Teachers share feedback after a CM training, emphasizing the tremendous impact a supportive academic environment has on teacher job satisfaction—a vital ingredient in retaining educators who are the lifeblood of our educational system. Districts are facing a teacher shortage where some educators have no CM or formal teacher training. There is a solution. Office referrals can be reduced to nil. One assistant principal reported that after her teachers implemented strategies from the recent training, the school pivoted from 78 office referrals in the first six weeks to no office referrals in the following six weeks. CM success is a practical expectation when teachers are equipped. Time and time again, the feedback I receive after CM training includes improved academic results, teachers having more instructional time, no more administrator involvement, and enhanced relationships between teacher-student and teacher-administrator.
When teachers are empowered, they create classrooms where every student feels a sense of purpose and belonging, and where questions are celebrated. Teachers craft a dynamic learning space where students seamlessly move between activities, discussions, and independent work, so engaged that they are unaware they are learning.
The learning environment is the keystone that either fortifies or undermines the curriculum. As educators, we are all privy to the spectrum of the curricula’s performance promises and expectations. Yet often there is no mention of the prerequisite of a well-managed classroom.
Curricula companies’ role is to focus on the curriculum and often dare not approach CM discussions. By avoiding this topic, publishers, often unaware, inadvertently foster assumptions about the curriculum’s abilities. The irony surfaces when educators, in the face of unruly classrooms, rely on the curriculum or opt for a more engaging lesson as a solution. Curriculum companies are often unaware and do not write content for these purposes. Recognizing that there is no clear definition of where the line is drawn, I work with school leaders and educators to bridge the divide between curricula efficacy and CM. The classrooms that are rife with distractions and dependent on curriculum performance are the very classrooms that demonstrate the most dramatic improvement after CM training.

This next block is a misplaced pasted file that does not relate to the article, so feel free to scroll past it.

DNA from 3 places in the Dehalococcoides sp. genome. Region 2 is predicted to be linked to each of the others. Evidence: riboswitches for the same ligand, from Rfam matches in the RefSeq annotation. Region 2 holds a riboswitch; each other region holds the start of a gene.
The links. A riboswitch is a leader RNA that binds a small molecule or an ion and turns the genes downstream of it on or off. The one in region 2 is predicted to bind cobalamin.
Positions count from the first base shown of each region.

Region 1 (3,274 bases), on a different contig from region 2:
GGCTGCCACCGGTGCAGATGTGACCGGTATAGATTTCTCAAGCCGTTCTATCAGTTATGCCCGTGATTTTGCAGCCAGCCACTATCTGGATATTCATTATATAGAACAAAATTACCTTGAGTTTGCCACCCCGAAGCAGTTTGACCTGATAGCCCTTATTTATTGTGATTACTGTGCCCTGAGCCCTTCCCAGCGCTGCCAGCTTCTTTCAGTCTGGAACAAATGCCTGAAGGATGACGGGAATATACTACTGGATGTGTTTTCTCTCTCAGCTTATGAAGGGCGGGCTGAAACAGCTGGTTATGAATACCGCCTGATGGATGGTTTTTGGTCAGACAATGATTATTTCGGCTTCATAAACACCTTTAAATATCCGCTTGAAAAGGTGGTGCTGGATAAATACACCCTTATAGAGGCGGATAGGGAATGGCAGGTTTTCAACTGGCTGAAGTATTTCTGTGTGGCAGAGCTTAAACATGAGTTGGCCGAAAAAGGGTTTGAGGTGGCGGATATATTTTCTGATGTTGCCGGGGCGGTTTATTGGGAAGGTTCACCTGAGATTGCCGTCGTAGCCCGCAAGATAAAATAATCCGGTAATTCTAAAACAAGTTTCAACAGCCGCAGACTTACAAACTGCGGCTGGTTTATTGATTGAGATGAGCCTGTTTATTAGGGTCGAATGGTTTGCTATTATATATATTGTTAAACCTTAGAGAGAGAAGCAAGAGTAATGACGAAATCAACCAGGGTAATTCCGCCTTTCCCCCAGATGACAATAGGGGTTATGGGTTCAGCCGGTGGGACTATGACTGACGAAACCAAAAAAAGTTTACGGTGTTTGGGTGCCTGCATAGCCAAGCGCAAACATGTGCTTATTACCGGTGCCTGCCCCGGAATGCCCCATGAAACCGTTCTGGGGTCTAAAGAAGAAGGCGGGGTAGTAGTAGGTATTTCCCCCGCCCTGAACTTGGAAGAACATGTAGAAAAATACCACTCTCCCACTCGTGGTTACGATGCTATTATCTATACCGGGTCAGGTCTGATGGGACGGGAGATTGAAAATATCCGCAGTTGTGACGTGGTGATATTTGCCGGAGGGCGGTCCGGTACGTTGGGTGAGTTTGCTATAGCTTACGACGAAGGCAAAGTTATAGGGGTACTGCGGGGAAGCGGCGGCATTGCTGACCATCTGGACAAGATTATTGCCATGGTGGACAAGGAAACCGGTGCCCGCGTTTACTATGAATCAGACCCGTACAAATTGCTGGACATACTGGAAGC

Unveiling Curriculum Efficacy
Curriculum promises are often based on tightly controlled studies in meticulously selected settings that are not always reproducible in many everyday classrooms. Publishers may not conduct the research themselves to know what conditions warrant successful results. By the time these expectations land on the ears of school decision-makers, the research results have been disseminated, crossed continental divides, transferred from one institution to another, and then down the company chain internally. Curricula representatives may have little to no knowledge of the actual research—nor feel obligated to know.
Research norms dictate that when something is studied, all variables must be held constant except the one under scrutiny—in this case, the curriculum. If the curriculum is being researched, then classroom management must be held constant (in identical conditions for each trial) so that the impact of curricula alone can be irrefutably evidenced.
Put another way, institutions conduct efficacy research in well-managed classrooms. To replicate these research-proven results, schools must implement the curriculum in equally well-managed classrooms. The more chaotic the classroom (and less like research conditions), the less effective the curriculum—a reality often left for districts and educators to realize independently.
By identifying and clearing up assumptions that lurk in the in-between space of the two dance partners, I help schools make informed decisions.
The Call to Action: A Symphony of Learning and Management
Classroom management is a co-pilot to curriculum effectiveness. The solution for creating nurturing learning environments is available and practical. In fact, teachers do not have the extra instructional time not to invest in CM training. From my experience working with schools, I have witnessed classrooms transform from environments plagued by teacher attrition nightmares where teachers rediscover their passion for teaching. Students become actively engaged and focus on contributing to an environment of mutual respect. Let’s empower educators with effective management strategies that propel students toward academic excellence.